6. Director Meetings: Highest possible score: 2 points; lowest: -2 points
Two points are awarded if directors who are not members of management meet separately at every board meeting. One point is awarded if the independent directors meet, but the meetings do not take place at every board meeting. Two points are deducted if the proxy does not disclose any meetings of the board's independent directors.


The highest possible score for this section is 35 points but companies could score as low as negative 42 points. In this category we look at how accountable directors and managers are to shareholders as well as how well the board manages and evaluates its own performance.

1. Director Share Ownership: Highest possible score: 10 points; lowest: 0 points
Share ownership is the best way to align the interests of directors and managers with regular investors. We award the full 10 points to boards where ALL non-management directors who have been on the board for two years or more hold at least three-times the value of their annual retainer in company shares. We count actual shares as well as share-equivalents such as deferred share units. We do not count stock options. If all the directors are shareholders, but some fail to meet the three-year threshold, we award five points. No points are awarded if ANY director on the board for more than two years owns no shares.

2. Director and CEO Share Ownership Requirement: Highest possible score: 5 points: lowest: 0 points
Five points are awarded if both the directors and the CEO are required to own stock. Two points are awarded if either directors or the CEO (but not both) are required to own shares. Companies where the CEO is the founder of the company or is already a significant shareholder are awarded the full points without the ownership requirement.

3. Stock Options: Highest possible score: 0 points; lowest: -8 points
Granting stock options to directors can result in a conflict of interest for the board who are also supposed to ensure that option dilution is kept to a minimum. Companies that continue to pay directors with options are penalized. Three points are deducted if directors are granted options, but those options come from a director's option plan that restricts the number of options directors can grant themselves. Directors that draw their options from the general management option plan with no limits are penalized eight points.

4. Option Dilution: Highest possible score: 0 points; lowest: -10 points
One way to judge how well boards protect the interests of their shareholders is to look at how well the board has managed its stock option plan. The higher the dilution, the less value shareholders are getting from their investment. Fifteen points are deducted from companies with option dilution rates of more than 10%.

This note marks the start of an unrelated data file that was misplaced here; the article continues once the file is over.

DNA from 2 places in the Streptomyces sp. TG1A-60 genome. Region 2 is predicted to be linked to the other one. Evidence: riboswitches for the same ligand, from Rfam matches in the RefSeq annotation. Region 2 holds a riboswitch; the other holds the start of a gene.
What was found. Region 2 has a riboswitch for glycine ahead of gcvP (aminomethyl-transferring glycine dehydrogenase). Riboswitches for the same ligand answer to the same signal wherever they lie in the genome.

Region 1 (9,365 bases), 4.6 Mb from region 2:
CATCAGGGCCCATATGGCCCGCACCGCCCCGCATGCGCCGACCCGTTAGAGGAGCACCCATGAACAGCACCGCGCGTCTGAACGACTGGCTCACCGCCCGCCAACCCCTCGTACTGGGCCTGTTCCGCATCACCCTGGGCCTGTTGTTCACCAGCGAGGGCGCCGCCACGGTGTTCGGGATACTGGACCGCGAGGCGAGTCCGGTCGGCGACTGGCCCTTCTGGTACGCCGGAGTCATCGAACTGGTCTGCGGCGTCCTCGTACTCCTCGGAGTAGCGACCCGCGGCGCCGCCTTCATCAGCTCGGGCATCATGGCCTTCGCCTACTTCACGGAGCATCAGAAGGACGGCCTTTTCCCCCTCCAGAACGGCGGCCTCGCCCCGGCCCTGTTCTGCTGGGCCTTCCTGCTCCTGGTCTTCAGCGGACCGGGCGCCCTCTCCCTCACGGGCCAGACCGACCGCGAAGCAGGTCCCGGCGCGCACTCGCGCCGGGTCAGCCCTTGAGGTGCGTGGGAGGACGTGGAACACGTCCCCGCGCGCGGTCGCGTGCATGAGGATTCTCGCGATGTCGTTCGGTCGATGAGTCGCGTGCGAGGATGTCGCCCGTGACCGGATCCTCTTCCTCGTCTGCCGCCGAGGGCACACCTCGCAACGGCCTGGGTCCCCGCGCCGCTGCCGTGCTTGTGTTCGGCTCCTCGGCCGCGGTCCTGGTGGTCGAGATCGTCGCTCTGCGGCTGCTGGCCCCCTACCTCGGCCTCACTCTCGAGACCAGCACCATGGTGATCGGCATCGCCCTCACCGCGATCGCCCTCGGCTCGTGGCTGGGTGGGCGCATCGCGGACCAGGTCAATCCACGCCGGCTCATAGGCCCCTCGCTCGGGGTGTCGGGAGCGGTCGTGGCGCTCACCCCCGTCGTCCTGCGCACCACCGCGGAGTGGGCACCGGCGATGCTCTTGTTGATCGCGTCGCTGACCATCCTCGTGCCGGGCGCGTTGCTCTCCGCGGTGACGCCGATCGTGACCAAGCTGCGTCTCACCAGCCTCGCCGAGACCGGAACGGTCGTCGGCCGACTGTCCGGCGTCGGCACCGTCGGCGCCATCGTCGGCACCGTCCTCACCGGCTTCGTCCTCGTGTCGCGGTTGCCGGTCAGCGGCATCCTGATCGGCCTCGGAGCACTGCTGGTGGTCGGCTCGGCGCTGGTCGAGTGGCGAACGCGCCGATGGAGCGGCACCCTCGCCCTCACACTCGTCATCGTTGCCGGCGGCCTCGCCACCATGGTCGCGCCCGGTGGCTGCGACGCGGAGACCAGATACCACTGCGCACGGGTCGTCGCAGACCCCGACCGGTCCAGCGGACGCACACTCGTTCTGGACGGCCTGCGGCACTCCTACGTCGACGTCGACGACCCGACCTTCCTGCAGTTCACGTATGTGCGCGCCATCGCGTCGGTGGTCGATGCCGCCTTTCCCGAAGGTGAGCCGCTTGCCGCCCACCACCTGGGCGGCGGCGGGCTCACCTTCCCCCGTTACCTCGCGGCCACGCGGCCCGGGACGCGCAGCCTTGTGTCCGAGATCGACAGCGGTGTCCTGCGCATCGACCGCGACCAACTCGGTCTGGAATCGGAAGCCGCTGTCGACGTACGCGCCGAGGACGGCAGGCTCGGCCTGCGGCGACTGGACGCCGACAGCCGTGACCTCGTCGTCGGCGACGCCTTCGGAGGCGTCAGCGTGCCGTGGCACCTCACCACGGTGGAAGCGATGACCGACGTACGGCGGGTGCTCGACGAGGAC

5. Option Re-pricing: Highest possible score: 0 points; lowest: -15 points
Stock options are meant to reward executives for their efforts to increase the value of the company's shares. When stocks go up, executives are rewarded with a potential stock option bonanza. Conversely, managers are penalized for a falling share price by holding options that become essentially worthless. Lowering the price of options is the equivalent of changing the rules halfway through the game. It shouldn't happen and 15 points are deducted from boards that engage in the practice.

6. Director Election: Highest possible score: 0 points; lowest -2 points
Boards that stagger the election terms of their directors (ie, only put a portion of the directors up for election every year) are penalized 2 points.

7. Director Evaluation: Highest possible score: 10 points; lowest: -5 points
How can a board expect to effectively evaluate the performance of company managers if it cannot evaluate itself? Boards that have implemented an annual, formal evaluation of both the performance of the board as a whole as well as its individual directors are awarded 10 points. Boards that do not look at the contributions of individual directors, but instead merely focus on the board as a whole are awarded eight points. Five points are awarded if disclosure of the type of evaluation is unclear, but some evaluation takes place. Boards with no evaluation and no corporate governance committee to oversee the effective management of the board are penalized five points.